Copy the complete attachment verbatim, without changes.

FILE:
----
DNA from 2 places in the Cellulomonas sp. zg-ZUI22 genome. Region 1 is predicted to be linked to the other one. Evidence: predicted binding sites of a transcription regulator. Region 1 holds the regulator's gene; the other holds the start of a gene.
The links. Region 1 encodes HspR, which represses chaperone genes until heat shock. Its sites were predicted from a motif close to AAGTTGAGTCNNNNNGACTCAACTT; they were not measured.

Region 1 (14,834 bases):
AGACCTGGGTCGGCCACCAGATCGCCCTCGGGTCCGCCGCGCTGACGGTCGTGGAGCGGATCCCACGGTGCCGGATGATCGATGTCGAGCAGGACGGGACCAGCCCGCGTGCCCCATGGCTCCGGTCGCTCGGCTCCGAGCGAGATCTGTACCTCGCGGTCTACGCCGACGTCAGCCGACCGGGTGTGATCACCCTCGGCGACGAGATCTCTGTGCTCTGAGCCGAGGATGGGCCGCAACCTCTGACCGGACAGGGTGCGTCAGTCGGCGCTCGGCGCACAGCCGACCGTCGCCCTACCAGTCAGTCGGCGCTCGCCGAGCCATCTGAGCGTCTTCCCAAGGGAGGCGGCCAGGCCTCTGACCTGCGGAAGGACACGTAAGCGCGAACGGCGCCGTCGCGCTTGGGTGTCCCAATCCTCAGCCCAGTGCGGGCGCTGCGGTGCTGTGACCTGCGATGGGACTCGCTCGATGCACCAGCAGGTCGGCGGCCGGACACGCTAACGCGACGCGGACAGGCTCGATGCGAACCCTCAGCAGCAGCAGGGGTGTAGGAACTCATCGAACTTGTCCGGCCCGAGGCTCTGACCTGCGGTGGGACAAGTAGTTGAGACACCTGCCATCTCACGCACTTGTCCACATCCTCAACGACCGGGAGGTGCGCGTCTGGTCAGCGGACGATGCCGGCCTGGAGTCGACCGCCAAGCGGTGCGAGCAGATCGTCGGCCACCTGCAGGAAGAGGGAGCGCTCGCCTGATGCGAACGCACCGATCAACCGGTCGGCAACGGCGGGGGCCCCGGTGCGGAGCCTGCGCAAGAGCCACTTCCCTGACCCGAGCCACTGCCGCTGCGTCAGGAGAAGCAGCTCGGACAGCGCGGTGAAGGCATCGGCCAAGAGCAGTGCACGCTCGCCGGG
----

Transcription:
DNA from 2 places in the Cellulomonas sp. zg-ZUI22 genome. Region 1 is predicted to be linked to the other one. Evidence: predicted binding sites of a transcription regulator. Region 1 holds the regulator's gene; the other holds the start of a gene.
The links. Region 1 encodes HspR, which represses chaperone genes until heat shock. Its sites were predicted from a motif close to AAGTTGAGTCNNNNNGACTCAACTT; they were not measured.

Region 1 (14,834 bases):
AGACCTGGGTCGGCCACCAGATCGCCCTCGGGTCCGCCGCGCTGACGGTCGTGGAGCGGATCCCACGGTGCCGGATGATCGATGTCGAGCAGGACGGGACCAGCCCGCGTGCCCCATGGCTCCGGTCGCTCGGCTCCGAGCGAGATCTGTACCTCGCGGTCTACGCCGACGTCAGCCGACCGGGTGTGATCACCCTCGGCGACGAGATCTCTGTGCTCTGAGCCGAGGATGGGCCGCAACCTCTGACCGGACAGGGTGCGTCAGTCGGCGCTCGGCGCACAGCCGACCGTCGCCCTACCAGTCAGTCGGCGCTCGCCGAGCCATCTGAGCGTCTTCCCAAGGGAGGCGGCCAGGCCTCTGACCTGCGGAAGGACACGTAAGCGCGAACGGCGCCGTCGCGCTTGGGTGTCCCAATCCTCAGCCCAGTGCGGGCGCTGCGGTGCTGTGACCTGCGATGGGACTCGCTCGATGCACCAGCAGGTCGGCGGCCGGACACGCTAACGCGACGCGGACAGGCTCGATGCGAACCCTCAGCAGCAGCAGGGGTGTAGGAACTCATCGAACTTGTCCGGCCCGAGGCTCTGACCTGCGGTGGGACAAGTAGTTGAGACACCTGCCATCTCACGCACTTGTCCACATCCTCAACGACCGGGAGGTGCGCGTCTGGTCAGCGGACGATGCCGGCCTGGAGTCGACCGCCAAGCGGTGCGAGCAGATCGTCGGCCACCTGCAGGAAGAGGGAGCGCTCGCCTGATGCGAACGCACCGATCAACCGGTCGGCAACGGCGGGGGCCCCGGTGCGGAGCCTGCGCAAGAGCCACTTCCCTGACCCGAGCCACTGCCGCTGCGTCAGGAGAAGCAGCTCGGACAGCGCGGTGAAGGCATCGGCCAAGAGCAGTGCACGCTCGCCGGG